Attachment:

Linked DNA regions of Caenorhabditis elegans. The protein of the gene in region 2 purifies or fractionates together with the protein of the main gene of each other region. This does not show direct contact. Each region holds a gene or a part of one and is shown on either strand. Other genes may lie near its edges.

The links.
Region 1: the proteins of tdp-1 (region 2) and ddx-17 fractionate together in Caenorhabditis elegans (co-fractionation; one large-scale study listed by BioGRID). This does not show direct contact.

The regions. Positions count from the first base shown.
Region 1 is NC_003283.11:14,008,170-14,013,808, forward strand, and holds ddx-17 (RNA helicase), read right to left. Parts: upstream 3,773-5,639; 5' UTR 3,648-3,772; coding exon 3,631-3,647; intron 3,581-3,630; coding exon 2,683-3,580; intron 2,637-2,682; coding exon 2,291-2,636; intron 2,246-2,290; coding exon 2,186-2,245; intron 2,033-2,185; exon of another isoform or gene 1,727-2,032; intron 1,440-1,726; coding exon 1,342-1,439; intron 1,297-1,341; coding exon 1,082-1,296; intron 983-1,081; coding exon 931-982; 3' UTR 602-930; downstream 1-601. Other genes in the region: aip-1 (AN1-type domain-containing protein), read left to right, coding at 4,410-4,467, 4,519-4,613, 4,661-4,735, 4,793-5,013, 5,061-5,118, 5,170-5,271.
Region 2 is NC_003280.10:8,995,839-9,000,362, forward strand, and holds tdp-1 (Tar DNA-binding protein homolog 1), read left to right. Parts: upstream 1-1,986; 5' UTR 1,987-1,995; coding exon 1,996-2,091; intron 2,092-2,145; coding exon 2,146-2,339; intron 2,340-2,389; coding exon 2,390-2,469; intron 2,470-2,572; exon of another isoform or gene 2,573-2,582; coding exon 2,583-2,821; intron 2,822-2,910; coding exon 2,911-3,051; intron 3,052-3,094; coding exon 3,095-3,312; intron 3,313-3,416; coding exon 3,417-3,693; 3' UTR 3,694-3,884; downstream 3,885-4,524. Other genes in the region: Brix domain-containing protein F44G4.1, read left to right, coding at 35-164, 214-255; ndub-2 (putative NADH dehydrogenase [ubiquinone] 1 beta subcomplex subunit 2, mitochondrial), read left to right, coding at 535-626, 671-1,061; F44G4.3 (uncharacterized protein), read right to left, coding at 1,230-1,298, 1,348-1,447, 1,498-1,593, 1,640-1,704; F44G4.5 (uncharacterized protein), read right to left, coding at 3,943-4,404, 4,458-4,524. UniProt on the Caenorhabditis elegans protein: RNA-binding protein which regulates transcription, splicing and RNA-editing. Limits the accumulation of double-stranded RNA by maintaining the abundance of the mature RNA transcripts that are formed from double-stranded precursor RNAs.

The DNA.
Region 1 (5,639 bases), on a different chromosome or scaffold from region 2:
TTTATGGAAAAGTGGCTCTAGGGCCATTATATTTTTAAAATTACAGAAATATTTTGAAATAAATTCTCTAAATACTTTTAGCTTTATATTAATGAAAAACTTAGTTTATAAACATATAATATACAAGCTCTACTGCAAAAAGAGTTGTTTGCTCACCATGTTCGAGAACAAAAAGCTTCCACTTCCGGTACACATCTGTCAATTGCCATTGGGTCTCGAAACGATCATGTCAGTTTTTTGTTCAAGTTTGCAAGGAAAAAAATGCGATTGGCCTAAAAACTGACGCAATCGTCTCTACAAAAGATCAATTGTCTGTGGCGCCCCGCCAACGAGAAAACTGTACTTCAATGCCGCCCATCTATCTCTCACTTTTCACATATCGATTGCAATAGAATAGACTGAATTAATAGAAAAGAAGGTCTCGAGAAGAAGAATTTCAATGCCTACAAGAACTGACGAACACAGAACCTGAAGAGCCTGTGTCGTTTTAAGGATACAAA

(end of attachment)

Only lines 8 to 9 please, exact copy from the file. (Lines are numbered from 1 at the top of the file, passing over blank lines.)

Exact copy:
Region 1 (5,639 bases), on a different chromosome or scaffold from region 2:
TTTATGGAAAAGTGGCTCTAGGGCCATTATATTTTTAAAATTACAGAAATATTTTGAAATAAATTCTCTAAATACTTTTAGCTTTATATTAATGAAAAACTTAGTTTATAAACATATAATATACAAGCTCTACTGCAAAAAGAGTTGTTTGCTCACCATGTTCGAGAACAAAAAGCTTCCACTTCCGGTACACATCTGTCAATTGCCATTGGGTCTCGAAACGATCATGTCAGTTTTTTGTTCAAGTTTGCAAGGAAAAAAATGCGATTGGCCTAAAAACTGACGCAATCGTCTCTACAAAAGATCAATTGTCTGTGGCGCCCCGCCAACGAGAAAACTGTACTTCAATGCCGCCCATCTATCTCTCACTTTTCACATATCGATTGCAATAGAATAGACTGAATTAATAGAAAAGAAGGTCTCGAGAAGAAGAATTTCAATGCCTACAAGAACTGACGAACACAGAACCTGAAGAGCCTGTGTCGTTTTAAGGATACAAA